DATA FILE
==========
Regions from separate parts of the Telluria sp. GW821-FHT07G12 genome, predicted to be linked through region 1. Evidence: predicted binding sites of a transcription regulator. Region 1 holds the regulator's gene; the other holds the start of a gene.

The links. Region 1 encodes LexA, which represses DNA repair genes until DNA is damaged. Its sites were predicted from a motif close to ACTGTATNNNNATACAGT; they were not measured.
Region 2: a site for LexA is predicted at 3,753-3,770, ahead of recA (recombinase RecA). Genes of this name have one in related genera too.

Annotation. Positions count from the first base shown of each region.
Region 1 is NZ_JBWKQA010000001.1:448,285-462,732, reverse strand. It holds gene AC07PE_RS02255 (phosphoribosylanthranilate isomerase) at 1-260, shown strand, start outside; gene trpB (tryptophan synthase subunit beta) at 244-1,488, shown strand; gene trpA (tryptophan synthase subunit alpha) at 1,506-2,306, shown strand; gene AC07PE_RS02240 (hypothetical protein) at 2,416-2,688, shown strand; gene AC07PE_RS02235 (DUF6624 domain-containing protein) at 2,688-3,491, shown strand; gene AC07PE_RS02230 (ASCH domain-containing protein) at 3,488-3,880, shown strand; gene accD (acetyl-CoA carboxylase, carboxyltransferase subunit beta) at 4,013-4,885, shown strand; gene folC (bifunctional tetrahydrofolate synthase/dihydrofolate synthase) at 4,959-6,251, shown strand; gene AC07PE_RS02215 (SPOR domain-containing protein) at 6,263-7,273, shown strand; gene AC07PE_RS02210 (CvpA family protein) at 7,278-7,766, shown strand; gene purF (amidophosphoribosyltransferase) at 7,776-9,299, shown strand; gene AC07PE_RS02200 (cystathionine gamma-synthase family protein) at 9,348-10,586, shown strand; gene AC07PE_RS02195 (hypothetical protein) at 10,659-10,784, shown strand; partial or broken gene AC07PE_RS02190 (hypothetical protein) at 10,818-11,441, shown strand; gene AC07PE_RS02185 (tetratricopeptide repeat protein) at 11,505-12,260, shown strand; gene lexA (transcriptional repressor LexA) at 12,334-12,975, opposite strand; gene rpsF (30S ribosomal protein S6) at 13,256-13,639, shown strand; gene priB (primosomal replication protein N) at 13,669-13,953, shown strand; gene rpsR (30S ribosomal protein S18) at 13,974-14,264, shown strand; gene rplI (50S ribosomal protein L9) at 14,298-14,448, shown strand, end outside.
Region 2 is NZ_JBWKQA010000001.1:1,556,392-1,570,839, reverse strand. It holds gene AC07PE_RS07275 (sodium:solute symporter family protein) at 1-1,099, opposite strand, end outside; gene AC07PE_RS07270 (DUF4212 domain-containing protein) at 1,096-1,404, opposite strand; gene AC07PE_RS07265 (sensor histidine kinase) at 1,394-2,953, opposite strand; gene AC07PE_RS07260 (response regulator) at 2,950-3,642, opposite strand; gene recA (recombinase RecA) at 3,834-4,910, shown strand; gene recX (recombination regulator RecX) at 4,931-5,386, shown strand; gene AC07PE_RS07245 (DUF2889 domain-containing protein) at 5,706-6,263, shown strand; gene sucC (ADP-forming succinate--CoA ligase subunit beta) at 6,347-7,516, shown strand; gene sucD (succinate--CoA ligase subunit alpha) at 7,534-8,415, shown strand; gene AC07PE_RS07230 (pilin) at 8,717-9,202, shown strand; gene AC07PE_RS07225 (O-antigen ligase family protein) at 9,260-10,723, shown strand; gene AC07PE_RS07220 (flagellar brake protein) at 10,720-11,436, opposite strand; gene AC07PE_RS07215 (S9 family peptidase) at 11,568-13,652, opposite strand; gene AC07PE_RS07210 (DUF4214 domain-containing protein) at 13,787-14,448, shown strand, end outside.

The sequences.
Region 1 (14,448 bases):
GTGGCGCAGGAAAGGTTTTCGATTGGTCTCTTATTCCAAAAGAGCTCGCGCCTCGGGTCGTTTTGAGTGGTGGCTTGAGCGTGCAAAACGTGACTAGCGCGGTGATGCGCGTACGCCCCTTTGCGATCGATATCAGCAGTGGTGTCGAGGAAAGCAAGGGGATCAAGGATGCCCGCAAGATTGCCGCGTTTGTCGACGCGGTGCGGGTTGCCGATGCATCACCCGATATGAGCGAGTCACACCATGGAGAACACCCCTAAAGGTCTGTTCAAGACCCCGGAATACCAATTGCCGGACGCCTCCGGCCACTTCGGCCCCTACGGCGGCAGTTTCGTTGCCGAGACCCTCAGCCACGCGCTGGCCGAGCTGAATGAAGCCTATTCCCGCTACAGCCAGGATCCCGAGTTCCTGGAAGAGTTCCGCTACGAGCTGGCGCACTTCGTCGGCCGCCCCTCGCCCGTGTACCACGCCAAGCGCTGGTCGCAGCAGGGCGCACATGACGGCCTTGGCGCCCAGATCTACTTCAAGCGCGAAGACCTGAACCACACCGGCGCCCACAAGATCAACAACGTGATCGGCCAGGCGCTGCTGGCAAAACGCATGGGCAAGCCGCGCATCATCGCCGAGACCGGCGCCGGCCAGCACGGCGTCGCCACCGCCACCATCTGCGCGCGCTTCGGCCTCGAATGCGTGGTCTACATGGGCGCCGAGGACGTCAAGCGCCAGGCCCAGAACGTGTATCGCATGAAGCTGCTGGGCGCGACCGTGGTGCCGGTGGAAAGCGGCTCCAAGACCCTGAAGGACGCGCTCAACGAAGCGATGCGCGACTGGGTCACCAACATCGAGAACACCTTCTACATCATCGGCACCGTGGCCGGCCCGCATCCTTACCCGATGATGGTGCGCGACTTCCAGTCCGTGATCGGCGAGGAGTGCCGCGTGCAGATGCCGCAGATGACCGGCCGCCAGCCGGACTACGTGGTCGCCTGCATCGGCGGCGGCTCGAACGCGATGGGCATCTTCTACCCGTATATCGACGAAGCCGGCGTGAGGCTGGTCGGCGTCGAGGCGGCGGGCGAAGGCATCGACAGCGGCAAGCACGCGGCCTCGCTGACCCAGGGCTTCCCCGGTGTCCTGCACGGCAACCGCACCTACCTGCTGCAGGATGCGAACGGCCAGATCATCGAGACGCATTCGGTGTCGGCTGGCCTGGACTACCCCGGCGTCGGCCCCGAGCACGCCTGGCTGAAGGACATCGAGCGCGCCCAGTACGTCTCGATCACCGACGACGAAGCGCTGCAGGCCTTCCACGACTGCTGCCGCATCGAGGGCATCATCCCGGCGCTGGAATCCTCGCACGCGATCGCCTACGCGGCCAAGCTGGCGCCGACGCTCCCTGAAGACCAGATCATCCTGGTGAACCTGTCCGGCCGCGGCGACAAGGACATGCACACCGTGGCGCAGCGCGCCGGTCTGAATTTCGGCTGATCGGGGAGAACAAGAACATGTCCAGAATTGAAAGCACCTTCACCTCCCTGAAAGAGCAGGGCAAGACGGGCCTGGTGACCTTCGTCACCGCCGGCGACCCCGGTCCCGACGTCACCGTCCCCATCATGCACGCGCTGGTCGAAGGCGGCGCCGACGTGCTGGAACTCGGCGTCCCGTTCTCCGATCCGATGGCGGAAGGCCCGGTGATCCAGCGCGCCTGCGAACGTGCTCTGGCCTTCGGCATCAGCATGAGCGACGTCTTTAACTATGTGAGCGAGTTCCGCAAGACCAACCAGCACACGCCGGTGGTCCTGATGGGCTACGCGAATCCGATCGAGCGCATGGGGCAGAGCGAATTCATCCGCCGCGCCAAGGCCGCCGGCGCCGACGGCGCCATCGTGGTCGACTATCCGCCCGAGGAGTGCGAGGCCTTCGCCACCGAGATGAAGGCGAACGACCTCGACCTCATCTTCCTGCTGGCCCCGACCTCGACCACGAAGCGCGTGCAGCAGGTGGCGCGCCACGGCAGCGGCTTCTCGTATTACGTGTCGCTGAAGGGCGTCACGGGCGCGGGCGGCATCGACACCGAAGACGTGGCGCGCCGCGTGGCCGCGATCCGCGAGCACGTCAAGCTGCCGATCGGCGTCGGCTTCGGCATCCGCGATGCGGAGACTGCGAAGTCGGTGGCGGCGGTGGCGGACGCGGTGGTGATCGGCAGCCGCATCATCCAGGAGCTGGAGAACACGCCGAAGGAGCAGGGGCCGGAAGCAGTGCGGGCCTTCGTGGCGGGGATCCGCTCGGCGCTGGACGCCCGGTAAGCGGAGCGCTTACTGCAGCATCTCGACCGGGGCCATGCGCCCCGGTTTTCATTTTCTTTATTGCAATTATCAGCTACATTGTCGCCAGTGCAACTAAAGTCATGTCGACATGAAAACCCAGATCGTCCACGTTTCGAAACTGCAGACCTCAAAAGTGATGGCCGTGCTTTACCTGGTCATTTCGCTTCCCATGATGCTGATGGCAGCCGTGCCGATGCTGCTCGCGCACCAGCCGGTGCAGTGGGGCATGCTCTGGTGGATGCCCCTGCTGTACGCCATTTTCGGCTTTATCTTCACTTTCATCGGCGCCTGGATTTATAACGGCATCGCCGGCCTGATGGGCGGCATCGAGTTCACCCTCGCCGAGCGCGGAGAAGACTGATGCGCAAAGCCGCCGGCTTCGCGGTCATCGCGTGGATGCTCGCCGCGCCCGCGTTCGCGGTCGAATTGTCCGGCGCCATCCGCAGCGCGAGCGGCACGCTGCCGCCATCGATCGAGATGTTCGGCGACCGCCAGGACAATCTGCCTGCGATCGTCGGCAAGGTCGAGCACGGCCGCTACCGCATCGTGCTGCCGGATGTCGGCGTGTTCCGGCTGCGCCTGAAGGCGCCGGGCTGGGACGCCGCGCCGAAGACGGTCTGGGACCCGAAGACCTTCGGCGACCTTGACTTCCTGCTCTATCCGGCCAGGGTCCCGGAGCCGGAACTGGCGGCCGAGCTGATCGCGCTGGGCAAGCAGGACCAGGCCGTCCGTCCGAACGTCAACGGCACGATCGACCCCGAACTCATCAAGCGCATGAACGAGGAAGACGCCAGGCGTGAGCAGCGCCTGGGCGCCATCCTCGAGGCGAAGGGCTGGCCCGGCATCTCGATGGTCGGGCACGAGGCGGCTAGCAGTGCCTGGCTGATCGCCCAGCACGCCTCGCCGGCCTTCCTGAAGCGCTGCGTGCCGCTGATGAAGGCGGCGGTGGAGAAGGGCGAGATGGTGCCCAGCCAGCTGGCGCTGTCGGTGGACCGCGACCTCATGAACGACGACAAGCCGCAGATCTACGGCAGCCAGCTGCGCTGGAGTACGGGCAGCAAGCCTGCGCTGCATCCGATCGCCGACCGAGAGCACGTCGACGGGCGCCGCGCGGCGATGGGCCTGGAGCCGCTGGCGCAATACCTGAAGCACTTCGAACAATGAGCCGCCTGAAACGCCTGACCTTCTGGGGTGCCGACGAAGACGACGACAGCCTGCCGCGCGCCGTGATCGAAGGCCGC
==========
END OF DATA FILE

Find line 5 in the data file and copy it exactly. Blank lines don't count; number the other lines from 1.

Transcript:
Region 1 is NZ_JBWKQA010000001.1:448,285-462,732, reverse strand. It holds gene AC07PE_RS02255 (phosphoribosylanthranilate isomerase) at 1-260, shown strand, start outside; gene trpB (tryptophan synthase subunit beta) at 244-1,488, shown strand; gene trpA (tryptophan synthase subunit alpha) at 1,506-2,306, shown strand; gene AC07PE_RS02240 (hypothetical protein) at 2,416-2,688, shown strand; gene AC07PE_RS02235 (DUF6624 domain-containing protein) at 2,688-3,491, shown strand; gene AC07PE_RS02230 (ASCH domain-containing protein) at 3,488-3,880, shown strand; gene accD (acetyl-CoA carboxylase, carboxyltransferase subunit beta) at 4,013-4,885, shown strand; gene folC (bifunctional tetrahydrofolate synthase/dihydrofolate synthase) at 4,959-6,251, shown strand; gene AC07PE_RS02215 (SPOR domain-containing protein) at 6,263-7,273, shown strand; gene AC07PE_RS02210 (CvpA family protein) at 7,278-7,766, shown strand; gene purF (amidophosphoribosyltransferase) at 7,776-9,299, shown strand; gene AC07PE_RS02200 (cystathionine gamma-synthase family protein) at 9,348-10,586, shown strand; gene AC07PE_RS02195 (hypothetical protein) at 10,659-10,784, shown strand; partial or broken gene AC07PE_RS02190 (hypothetical protein) at 10,818-11,441, shown strand; gene AC07PE_RS02185 (tetratricopeptide repeat protein) at 11,505-12,260, shown strand; gene lexA (transcriptional repressor LexA) at 12,334-12,975, opposite strand; gene rpsF (30S ribosomal protein S6) at 13,256-13,639, shown strand; gene priB (primosomal replication protein N) at 13,669-13,953, shown strand; gene rpsR (30S ribosomal protein S18) at 13,974-14,264, shown strand; gene rplI (50S ribosomal protein L9) at 14,298-14,448, shown strand, end outside.